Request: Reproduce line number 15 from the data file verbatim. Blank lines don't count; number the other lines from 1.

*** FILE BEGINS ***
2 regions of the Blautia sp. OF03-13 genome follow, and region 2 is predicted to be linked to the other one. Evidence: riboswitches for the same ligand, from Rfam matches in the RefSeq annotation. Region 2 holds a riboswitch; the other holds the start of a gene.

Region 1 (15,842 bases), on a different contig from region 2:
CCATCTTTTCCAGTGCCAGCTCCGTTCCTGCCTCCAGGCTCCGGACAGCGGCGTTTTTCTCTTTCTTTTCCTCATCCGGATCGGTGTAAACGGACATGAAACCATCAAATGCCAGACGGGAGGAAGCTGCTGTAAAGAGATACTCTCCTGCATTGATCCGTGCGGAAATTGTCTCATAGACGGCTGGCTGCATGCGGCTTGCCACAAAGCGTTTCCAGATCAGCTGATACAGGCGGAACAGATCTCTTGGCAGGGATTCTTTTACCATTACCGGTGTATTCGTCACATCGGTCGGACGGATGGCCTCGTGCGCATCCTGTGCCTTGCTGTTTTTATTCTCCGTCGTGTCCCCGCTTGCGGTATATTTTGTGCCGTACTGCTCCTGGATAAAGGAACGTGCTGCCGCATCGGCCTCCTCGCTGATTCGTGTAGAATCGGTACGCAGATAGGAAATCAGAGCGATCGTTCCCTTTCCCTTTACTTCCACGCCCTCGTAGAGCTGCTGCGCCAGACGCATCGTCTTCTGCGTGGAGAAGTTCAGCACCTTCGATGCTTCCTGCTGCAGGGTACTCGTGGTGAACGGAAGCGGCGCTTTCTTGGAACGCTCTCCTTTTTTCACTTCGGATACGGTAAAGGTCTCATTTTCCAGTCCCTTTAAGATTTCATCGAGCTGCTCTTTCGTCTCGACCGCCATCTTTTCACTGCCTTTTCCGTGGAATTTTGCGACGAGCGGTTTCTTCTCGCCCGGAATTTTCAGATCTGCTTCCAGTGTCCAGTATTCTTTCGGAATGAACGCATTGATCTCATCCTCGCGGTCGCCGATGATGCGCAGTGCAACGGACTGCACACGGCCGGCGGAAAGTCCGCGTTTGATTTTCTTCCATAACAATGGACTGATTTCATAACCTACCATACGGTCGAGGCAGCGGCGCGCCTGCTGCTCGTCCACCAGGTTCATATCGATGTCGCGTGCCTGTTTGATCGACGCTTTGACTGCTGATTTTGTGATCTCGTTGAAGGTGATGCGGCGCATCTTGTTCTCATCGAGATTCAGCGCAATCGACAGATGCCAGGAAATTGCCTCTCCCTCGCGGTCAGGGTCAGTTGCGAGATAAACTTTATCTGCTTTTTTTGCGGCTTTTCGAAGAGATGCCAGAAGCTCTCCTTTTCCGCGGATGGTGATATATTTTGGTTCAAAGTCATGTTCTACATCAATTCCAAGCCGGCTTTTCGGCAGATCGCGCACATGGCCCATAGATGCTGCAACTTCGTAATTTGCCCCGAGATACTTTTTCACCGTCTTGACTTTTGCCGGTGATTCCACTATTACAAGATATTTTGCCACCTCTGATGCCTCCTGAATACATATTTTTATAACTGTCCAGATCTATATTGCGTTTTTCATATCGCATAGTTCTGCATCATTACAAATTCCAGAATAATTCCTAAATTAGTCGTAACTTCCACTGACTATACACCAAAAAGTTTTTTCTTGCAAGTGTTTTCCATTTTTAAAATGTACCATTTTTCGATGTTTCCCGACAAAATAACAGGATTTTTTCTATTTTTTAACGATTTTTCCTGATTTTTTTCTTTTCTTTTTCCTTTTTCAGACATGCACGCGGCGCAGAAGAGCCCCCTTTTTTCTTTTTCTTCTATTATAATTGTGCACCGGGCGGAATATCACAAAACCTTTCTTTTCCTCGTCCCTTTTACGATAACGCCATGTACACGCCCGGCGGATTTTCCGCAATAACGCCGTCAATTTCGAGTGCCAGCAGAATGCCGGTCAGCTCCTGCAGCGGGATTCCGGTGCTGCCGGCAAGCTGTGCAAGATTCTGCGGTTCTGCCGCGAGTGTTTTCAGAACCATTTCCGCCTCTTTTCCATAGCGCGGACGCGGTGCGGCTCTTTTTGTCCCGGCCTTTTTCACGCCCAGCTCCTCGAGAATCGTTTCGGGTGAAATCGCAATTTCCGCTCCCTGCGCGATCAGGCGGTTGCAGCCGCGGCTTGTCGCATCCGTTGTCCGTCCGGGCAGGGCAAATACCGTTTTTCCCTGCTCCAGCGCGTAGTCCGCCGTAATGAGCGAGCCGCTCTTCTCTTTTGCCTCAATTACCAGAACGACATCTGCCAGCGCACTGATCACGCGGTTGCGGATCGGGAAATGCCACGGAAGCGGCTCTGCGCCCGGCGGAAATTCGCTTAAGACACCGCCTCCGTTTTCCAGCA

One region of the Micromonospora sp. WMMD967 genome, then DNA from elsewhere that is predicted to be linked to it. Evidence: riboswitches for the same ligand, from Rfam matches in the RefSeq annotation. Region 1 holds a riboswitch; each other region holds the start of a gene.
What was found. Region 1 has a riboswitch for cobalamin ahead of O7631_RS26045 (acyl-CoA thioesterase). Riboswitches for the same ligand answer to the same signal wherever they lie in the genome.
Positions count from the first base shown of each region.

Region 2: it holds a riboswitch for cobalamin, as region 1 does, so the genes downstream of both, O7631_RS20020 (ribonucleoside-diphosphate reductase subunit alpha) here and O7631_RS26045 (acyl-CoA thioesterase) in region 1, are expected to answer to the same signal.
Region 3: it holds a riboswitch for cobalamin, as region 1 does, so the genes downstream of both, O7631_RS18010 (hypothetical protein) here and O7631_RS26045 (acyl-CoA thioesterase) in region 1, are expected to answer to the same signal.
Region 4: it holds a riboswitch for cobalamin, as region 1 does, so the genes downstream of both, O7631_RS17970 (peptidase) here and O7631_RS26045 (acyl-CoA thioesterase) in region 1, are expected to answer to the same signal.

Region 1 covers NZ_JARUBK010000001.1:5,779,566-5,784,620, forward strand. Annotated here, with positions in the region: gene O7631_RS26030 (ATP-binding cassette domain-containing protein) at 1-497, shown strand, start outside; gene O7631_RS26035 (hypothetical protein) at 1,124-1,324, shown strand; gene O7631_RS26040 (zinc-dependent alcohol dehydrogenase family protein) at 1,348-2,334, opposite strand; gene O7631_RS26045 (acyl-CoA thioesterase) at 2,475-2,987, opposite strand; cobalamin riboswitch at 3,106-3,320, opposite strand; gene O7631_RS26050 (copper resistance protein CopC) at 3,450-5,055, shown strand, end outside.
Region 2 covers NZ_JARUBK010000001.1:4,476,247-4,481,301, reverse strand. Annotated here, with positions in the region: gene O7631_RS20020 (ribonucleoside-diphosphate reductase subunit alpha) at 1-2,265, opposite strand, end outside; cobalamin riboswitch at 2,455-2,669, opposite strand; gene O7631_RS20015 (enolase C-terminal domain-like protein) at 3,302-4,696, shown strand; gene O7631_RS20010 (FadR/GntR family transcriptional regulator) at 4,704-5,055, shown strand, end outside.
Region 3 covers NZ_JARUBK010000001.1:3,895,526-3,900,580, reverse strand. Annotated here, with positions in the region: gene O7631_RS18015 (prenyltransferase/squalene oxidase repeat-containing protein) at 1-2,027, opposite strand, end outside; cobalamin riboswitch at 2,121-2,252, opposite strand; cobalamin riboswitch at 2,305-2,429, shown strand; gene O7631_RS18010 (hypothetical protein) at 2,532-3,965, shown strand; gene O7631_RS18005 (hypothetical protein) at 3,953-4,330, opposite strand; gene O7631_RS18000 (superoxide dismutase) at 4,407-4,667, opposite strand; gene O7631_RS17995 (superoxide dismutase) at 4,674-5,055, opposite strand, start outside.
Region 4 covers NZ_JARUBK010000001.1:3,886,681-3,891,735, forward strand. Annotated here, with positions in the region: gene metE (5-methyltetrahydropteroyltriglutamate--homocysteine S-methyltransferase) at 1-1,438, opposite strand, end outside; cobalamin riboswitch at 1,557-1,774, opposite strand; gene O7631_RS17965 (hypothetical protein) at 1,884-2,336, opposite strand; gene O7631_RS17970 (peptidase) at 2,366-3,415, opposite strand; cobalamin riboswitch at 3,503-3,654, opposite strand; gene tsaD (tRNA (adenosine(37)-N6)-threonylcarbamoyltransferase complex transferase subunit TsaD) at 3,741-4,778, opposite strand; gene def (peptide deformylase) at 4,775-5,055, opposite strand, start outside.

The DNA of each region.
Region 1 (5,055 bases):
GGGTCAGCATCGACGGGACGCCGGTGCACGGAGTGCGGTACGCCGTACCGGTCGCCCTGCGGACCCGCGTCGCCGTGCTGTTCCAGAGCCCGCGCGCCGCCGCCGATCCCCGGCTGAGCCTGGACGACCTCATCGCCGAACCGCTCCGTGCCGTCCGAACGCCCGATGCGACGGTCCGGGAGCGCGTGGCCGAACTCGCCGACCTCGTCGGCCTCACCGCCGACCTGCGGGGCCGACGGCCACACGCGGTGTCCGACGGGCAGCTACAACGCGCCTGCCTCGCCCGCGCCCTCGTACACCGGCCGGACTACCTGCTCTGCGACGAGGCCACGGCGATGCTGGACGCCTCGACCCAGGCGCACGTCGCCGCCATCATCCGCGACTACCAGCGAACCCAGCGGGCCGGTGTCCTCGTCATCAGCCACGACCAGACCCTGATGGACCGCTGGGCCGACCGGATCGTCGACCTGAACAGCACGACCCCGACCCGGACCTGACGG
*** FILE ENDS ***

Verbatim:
Region 1 (5,055 bases):